Like the headline says, I love lists. And obviously you do too, otherwise you wouldn’t click all those bulleted, “34 Reasons Why Dennis Quaid is the Hottest Movie DILF Ever” listicles. (Yes that’s a real one. With math behind it.)
When I can’t sleep, I make mental lists. I craft acronyms in the shower to remember my tasks. FLAD = Feed cat; Laundry; AT&T bill; make that Dentist appointment. While subway riding over the Manhattan Bridge I make lists on my phone.
The thing is, I really love keeping lists everywhere. This has nothing to do with being organized. I have approximately 13 to-do lists going at any one time, across several different platforms.
You think I’m kidding.
7 Ways I Am Not Kidding:
- A few Word docs variously titled ToDo, ToDo-NOW!
- An Excel spreadsheet where I attempt to organize my life in tabs
- A Google doc that’s a variation of that sheet, but accessible cloud-style
- An iPhone Notes list that I usually craft on said subway ride
- Voice-activated emails to myself as I walk down the street “Buy Tepee. Delete delete predictive text. BUY TP!”
- Evernote where I’ve photographed my to-do lists and turned them into electronic reminders. Very cool, rarely used.
- A scrap of paper laying nearby that lists out what I need to do right now
Ironically or not, that last method is usually the most effective. I have this fantasy where all of my lists are distilled into one amazing system — so far, no dice.
I’m most productive when I take 10 minutes to chart the length of time I think each task will take — I do the math, figure the priorities, tick off each task as I do them in order, and turn my to-do list into one giant, accomplishable solution. Bliss.
There’s true satisfaction in that single strikethrough. DONE.
Not all of my lists are so task-oriented or benign. I have a list of men I’ve had any romantic entanglement with (one forgets). Thanks to blogger Maggie Mason I have a Life List of 100 things I’d like to do before I keel over. I forced myself to include the selfish and selfless — write a novel, attend SNL, throw a Swedish Christmas party replete with glogg, teach a child to read.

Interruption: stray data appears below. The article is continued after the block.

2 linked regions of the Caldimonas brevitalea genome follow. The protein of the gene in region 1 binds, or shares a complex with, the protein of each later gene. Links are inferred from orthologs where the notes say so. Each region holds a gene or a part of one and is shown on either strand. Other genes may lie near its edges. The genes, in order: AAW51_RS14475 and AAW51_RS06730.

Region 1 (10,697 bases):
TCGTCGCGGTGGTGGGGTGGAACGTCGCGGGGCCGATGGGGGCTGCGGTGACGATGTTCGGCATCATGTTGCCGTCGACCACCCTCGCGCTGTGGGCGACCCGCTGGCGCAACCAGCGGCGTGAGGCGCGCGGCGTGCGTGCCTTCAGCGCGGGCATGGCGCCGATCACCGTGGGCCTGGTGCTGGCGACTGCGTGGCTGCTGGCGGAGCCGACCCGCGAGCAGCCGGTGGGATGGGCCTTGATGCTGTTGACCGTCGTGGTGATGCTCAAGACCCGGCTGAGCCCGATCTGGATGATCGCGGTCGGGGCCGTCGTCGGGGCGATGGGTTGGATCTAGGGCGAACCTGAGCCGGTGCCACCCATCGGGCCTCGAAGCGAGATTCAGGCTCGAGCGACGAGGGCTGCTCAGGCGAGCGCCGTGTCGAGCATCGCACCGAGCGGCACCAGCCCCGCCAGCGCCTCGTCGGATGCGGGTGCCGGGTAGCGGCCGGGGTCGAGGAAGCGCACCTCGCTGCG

At a very early age, I learned that things just don’t happen without lists.
My mom has always kept her daily to-do lists on 3 x 5 cards and she’s never really veered from this system. When I go home to visit, I see those cards with notations in pencil, often I’ll spot my own name, Margit visits.
And yes, I get crossed out.
As a kid, I adored the 1973 children’s book Frog and Toad Together. In the story “A List,” dear Toad writes his daily to-do list and then a gust of wind blows it away. He’s unable to do much of anything without his list (especially because “running after his list” was not on his list). Without his list, he’s ultimately stymied. (A Beckett-like conundrum). Until finally he remembers that “Go to Sleep” was last on his last, so he writes “Go to Sleep” in the dirt with a stick, and goes to sleep.
I recently stumbled on a McSweeney’s List (they have a whole LISTS section. Swoon.) where the writer offers five possible diagnoses for the depressed Toad, including Oppositional Defiant Disorder, Agoraphobia with a few possible treatments including fish oil and trail separation from Frog.
Ben Franklin was a lister. Writer Ann Friedman is a master lister. And our oft contributor Gretchen Rubin, of course. Brain Pickings chronicles some of the best lists of all time. I happen to love #3 in Woody Guthrie’s 33-point “New Years Rulin’s” — “Wash teeth if any.”
Lists are what I do before I do it. And as I get older, I rely on them more and more — inundated with information, my memory getting piece-y and selective, so the lists become multifarious and necessary. Right?
And as I seek out that one perfect system, I’ll probably still keep my lists here, there and everywhere. It’s one of my favorite forms of procrastination. List-making should be on my list.
Oh you’re wondering where the 18 Reasons Are? Oh come on, it’s just a headline.